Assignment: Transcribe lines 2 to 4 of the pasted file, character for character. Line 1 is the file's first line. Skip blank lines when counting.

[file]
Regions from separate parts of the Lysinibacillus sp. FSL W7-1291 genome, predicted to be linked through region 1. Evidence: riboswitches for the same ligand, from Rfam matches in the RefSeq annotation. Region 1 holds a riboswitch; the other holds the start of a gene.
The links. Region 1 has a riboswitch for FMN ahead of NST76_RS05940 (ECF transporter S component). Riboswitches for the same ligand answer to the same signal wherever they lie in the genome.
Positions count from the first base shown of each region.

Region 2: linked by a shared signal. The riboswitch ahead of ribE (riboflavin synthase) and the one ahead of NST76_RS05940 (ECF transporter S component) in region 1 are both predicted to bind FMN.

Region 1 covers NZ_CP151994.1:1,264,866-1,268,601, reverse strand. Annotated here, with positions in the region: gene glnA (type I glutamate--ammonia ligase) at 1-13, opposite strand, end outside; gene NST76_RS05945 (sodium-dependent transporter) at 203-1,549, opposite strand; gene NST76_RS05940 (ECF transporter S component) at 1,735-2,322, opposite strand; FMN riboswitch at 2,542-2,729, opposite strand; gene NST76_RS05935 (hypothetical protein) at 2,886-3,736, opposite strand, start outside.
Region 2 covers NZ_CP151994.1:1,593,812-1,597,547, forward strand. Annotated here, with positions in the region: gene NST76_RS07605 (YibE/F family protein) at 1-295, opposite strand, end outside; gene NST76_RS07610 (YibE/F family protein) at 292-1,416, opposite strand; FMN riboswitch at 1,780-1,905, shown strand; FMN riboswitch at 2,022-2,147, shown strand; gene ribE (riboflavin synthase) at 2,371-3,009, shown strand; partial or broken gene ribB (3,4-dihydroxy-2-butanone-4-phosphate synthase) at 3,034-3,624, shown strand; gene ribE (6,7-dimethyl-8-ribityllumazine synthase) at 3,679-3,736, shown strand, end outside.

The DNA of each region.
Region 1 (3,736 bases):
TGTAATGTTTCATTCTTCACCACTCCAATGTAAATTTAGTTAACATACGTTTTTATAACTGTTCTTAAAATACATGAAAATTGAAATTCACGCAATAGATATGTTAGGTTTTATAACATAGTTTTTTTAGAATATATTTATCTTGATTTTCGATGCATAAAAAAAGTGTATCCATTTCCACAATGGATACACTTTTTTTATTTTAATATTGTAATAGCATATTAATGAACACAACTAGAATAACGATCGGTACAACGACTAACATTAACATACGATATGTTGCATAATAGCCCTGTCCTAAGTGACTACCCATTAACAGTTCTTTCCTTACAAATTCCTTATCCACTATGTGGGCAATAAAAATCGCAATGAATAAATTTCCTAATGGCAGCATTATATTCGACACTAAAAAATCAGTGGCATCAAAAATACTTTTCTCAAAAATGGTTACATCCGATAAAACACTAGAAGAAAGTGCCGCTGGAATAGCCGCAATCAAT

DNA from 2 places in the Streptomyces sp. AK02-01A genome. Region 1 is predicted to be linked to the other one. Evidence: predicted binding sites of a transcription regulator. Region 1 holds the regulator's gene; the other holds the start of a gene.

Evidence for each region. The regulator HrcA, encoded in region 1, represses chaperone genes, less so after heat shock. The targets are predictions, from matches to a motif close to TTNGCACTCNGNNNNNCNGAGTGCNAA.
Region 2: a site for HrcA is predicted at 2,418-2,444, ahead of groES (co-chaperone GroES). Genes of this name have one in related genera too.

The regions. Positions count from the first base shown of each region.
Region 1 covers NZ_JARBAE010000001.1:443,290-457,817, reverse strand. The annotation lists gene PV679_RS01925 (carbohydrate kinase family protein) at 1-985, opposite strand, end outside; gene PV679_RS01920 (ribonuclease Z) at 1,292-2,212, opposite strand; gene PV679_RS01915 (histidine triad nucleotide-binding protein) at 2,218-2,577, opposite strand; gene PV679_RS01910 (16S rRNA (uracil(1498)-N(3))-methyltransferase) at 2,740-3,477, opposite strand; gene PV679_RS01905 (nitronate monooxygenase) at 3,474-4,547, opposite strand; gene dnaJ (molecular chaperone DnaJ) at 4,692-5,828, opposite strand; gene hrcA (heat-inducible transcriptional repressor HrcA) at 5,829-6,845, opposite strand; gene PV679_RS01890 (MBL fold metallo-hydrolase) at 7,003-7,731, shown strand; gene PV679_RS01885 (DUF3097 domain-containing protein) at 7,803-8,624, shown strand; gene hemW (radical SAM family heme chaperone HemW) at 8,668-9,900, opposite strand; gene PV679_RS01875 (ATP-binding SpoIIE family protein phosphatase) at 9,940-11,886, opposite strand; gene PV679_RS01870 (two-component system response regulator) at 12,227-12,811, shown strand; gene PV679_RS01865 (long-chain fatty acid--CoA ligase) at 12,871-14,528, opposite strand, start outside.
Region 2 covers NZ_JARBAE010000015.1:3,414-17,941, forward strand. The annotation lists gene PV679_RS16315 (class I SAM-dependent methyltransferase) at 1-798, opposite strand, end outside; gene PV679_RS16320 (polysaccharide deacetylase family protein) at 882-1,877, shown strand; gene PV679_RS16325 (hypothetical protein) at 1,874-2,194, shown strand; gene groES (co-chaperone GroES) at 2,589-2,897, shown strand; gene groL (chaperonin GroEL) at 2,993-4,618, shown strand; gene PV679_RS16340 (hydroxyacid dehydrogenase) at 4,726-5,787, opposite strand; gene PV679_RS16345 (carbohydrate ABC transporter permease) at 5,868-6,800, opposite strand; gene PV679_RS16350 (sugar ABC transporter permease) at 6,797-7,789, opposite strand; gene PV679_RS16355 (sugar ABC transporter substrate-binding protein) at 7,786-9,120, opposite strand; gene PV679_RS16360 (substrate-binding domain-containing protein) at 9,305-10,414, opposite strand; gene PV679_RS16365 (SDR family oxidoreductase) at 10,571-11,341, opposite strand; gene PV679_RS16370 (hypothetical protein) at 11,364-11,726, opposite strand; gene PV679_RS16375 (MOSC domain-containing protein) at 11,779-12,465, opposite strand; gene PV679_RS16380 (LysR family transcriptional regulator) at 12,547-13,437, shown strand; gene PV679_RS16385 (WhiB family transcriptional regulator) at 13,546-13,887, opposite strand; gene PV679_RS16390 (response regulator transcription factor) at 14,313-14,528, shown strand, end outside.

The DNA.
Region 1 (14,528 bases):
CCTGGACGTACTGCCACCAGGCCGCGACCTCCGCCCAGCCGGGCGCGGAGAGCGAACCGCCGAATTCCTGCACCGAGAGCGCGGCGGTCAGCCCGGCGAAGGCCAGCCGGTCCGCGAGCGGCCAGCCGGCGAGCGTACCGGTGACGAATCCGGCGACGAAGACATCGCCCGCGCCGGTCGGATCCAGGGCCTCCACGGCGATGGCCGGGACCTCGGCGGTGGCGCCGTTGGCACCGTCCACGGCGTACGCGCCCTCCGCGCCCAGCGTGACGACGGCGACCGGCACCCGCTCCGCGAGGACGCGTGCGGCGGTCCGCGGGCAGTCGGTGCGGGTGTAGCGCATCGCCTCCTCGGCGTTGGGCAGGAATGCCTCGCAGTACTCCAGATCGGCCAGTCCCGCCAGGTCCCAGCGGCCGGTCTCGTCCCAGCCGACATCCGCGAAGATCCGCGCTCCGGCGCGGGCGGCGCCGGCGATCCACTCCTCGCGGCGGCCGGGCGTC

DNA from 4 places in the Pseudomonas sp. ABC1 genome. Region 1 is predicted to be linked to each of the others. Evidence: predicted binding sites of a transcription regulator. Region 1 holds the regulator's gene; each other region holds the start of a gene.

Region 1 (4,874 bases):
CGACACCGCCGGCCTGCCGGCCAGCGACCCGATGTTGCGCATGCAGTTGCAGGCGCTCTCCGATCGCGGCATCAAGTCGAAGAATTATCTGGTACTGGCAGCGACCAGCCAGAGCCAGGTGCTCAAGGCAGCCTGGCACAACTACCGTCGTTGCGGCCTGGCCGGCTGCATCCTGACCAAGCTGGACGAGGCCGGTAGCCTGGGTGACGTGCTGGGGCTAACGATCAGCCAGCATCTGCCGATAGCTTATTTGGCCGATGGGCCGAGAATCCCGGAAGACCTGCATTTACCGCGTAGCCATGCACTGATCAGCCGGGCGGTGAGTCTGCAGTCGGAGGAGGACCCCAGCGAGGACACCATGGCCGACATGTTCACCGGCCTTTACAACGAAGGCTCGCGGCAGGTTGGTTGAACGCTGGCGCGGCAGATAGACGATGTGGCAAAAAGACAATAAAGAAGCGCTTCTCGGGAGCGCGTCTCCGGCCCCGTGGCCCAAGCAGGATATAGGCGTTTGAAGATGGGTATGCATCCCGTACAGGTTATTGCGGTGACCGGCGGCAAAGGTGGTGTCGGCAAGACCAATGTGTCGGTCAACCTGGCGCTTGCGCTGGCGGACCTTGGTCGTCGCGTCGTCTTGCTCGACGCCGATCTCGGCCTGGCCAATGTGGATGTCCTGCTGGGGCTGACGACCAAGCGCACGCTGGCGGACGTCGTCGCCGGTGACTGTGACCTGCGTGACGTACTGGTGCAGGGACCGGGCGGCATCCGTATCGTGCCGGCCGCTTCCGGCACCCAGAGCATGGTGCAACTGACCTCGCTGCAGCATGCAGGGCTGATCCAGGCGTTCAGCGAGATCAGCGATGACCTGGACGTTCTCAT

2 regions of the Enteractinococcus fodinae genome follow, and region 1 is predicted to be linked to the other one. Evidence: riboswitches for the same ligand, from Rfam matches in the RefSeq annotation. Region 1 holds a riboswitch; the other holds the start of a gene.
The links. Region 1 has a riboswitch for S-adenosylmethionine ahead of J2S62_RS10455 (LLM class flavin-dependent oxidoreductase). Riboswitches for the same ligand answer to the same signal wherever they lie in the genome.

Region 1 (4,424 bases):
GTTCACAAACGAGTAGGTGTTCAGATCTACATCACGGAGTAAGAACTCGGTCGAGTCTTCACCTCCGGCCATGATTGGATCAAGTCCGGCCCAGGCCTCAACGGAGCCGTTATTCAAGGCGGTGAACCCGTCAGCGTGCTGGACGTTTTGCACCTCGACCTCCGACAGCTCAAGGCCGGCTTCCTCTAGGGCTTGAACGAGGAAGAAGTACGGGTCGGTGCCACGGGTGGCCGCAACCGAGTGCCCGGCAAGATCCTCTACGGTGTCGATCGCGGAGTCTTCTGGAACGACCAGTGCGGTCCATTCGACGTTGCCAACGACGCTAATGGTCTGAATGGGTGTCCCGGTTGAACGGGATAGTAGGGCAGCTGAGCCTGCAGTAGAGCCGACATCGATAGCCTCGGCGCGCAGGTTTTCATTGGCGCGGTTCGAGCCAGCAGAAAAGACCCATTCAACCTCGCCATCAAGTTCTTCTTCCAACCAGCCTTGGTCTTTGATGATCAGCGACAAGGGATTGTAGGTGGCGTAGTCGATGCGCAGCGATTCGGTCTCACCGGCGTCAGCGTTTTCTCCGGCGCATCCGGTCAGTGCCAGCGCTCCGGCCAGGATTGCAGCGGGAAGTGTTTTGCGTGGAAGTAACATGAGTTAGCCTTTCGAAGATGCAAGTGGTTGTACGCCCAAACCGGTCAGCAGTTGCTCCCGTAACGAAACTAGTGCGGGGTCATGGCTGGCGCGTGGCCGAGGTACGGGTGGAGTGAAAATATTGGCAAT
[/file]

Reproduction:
The links. Region 1 has a riboswitch for FMN ahead of NST76_RS05940 (ECF transporter S component). Riboswitches for the same ligand answer to the same signal wherever they lie in the genome.
Positions count from the first base shown of each region.

Region 2: linked by a shared signal. The riboswitch ahead of ribE (riboflavin synthase) and the one ahead of NST76_RS05940 (ECF transporter S component) in region 1 are both predicted to bind FMN.